According to the World Health Organization (WHO) “Universal health coverage (UHC) means that all people have access to the full range of quality health services they need, when and where they need them, without financial hardship. It covers the full continuum of essential health services, from health promotion to prevention, treatment, rehabilitation, and palliative care across the life course”. The definition is undeniably compelling and seems to hit the mark, and nations all around the world are working towards achieving the same goals—especially those that haven’t yet—as well. This is especially relevant in light of the terrible pandemic that the entire world has recently experienced. The pandemic also presented some nations with additional significant issues, since their health system is underperforming and their spending is extremely low, which puts everyone at risk, particularly those from disadvantaged social groups like the Dalits in South Asian nations.

Download the Position Paper-Universal Health Coverage for The Communities Discriminated On Work And Descent here.

Dalits are Communities discriminated on Work and Descent (CDWD) they are one of the most marginalized communities, with approximately 220 million people situated in Bangladesh, India, Malaysia, Nepal, Pakistan and Sri Lanka. These communities are traditionally excluded communities based on their standing in the social hierarchy and their inherent nature of work dictated through principles of purity and pollution. According to an alternative report submitted to OHCHR Dalit women’s health is dire, with high maternal and infant mortality rates due to inadequate access to healthcare services, resulting in a life expectancy as low as 50 years and a sex ratio of 922/10001. These communities have been socially, economically and politically discriminated against by the systemic structures and dominant communities in various forms and have sustained this discrimination through atrocities and violence. The position paper highlights the state of Universal Health Coverage for the Communities Discriminated on Work and Descent (CDWD) including Dalits in the South Asian Countries namely India, Nepal and Bangladesh. Additionally, the paper also emphasises the significance of universal health coverage (UHC), the role of stakeholders, and the need to develop sustainable solutions for global health issues especially for the CWD community including Dalits. It offers strong recommendations that are directly supported by the opinions of the community.

The goal of universal health coverage is to ensure that everyone has access to high-quality medical treatment without ever having to worry about their finances. The notion of UHC is not a recently developed phenomenon. After Germany implemented public health care in 1883 to protect the health of its youthful population, this idea was first developed. It all started in 19th-century Europe with Bismarck’s reforms in Germany and the UK’s 1946 announcement of the National Health Service. The WHO constitution was established in 1948, two years later, and the importance of “Health for All” was emphasised in the Alma-Ata Declaration of 1978. Similarly, events like the World Health Report 2010 and the resolution at the 58th World Assembly in 2005 both underlined the need of pushing nations to include UHC and financing for health care systems.

On the other hand, there has been a global campaign for universal health care, or UHC. UHC is well known for improving “health, social cohesion and sustainable human and economic development and as a precursor to strengthening national health systems” in international conferences such as the Rio Summit 20+ on sustainable development.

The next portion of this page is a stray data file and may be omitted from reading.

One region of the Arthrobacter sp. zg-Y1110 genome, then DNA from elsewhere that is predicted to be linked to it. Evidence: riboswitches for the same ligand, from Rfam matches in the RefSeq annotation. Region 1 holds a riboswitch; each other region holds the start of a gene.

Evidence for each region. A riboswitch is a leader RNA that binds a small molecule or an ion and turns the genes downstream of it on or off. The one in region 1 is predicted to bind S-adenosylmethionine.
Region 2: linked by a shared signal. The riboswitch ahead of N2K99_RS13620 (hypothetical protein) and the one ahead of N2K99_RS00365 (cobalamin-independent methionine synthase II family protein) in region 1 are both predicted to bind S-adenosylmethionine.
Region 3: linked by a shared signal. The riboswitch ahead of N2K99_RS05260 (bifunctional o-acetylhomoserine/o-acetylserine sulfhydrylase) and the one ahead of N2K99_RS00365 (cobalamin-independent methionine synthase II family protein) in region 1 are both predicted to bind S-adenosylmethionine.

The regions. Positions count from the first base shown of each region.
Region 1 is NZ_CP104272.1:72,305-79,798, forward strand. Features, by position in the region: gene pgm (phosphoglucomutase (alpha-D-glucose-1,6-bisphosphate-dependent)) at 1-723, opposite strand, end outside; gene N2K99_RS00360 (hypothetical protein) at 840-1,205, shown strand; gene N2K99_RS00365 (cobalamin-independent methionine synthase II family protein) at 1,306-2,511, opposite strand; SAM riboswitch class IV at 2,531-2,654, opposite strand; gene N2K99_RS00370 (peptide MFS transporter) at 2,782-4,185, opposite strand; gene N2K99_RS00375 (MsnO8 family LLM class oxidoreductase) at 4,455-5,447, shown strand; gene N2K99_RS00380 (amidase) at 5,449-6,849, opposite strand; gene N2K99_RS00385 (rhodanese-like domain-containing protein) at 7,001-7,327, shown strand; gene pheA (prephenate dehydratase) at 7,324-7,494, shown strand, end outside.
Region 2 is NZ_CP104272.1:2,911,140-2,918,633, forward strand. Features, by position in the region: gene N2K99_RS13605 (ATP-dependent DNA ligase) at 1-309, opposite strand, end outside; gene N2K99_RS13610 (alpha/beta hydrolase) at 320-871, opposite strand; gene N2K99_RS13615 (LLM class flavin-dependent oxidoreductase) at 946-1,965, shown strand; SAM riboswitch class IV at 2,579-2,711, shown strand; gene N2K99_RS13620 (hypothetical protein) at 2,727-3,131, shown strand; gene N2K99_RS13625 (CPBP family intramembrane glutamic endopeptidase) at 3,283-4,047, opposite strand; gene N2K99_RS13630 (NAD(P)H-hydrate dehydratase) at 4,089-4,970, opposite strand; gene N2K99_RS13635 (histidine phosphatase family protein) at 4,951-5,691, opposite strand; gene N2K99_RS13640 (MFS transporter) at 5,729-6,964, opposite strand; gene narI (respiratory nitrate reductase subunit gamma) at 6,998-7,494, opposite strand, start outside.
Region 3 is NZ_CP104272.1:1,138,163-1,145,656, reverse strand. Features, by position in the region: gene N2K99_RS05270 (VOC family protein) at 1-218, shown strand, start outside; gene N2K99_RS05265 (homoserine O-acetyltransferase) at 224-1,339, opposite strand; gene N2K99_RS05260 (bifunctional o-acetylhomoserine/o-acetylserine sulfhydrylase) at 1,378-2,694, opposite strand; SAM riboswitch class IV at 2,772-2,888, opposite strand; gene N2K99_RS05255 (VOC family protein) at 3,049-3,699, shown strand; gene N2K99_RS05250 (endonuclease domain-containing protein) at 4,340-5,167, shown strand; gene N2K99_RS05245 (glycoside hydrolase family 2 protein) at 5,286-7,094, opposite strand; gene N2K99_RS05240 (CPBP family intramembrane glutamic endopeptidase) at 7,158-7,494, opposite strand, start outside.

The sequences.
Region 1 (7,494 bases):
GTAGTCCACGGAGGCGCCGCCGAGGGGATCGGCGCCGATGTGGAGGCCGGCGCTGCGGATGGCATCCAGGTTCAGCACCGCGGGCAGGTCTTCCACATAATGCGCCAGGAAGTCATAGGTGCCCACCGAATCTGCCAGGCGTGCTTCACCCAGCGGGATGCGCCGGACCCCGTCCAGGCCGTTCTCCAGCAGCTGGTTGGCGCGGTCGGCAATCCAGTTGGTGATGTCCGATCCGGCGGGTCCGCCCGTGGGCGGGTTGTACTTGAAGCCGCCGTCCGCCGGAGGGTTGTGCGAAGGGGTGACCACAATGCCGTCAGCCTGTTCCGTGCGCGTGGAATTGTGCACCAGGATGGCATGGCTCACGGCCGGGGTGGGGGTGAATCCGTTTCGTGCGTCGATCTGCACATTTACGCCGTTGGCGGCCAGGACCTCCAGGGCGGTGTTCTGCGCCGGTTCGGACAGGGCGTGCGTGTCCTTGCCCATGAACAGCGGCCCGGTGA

One potential overarching objective for health is universal health coverage, which was established in the Post-2015 Development Agenda, which replaced the Millennium Development Goals. According to the 2010 WHO study, universal health coverage (UHC) aims to ensure that everyone receives the necessary medical care without having to worry about facing financial hardship due to excessively high out-of-pocket expenses. It includes coverage for financial risk protection in addition to a full range of quality healthcare services, including prevention, treatment, palliation, and rehabilitation. Universal coverage is the third feature, and it ought to be accessible to everyone. All nations are allowed to move towards universal health insurance, even though a large portion of the globe still lacks it. Enhancing information access is one such measure.

A variety of health system elements are included in UHC, such as infrastructure, medication supply management, personnel, finance policy, information systems, and service delivery (Carrin, et al., 2008) (Fesiya. 2022). To move forward to universal health coverage (UHC), each country needs to improve their existing systems. However, each country needs to make progress in three areas to reach the goal of universal health care. The first area is how many people are covered by a group of funds, the second area is how many people can be covered, and the third area is how much money is shared among the countries2. UHC means that we need to make sure that healthcare costs are not too high, that good healthcare is available everywhere, and that the cost of health care doesn’t make people less able to use it or make their families poorer (ibid. 2022).

As the cornerstone of pledges to achieve the third set of health-related Sustainable Development Goals (SDGs), the governments of South Asian nations have adopted the objective of universal health coverage. Rapid urbanisation is one of the obstacles to getting universal health coverage. Urbanisation, a major force behind the region’s social and economic development, but causes unequal development and impedes attempts to safeguard the health and provide the impoverished and urban poor in South Asian cities with access to healthcare.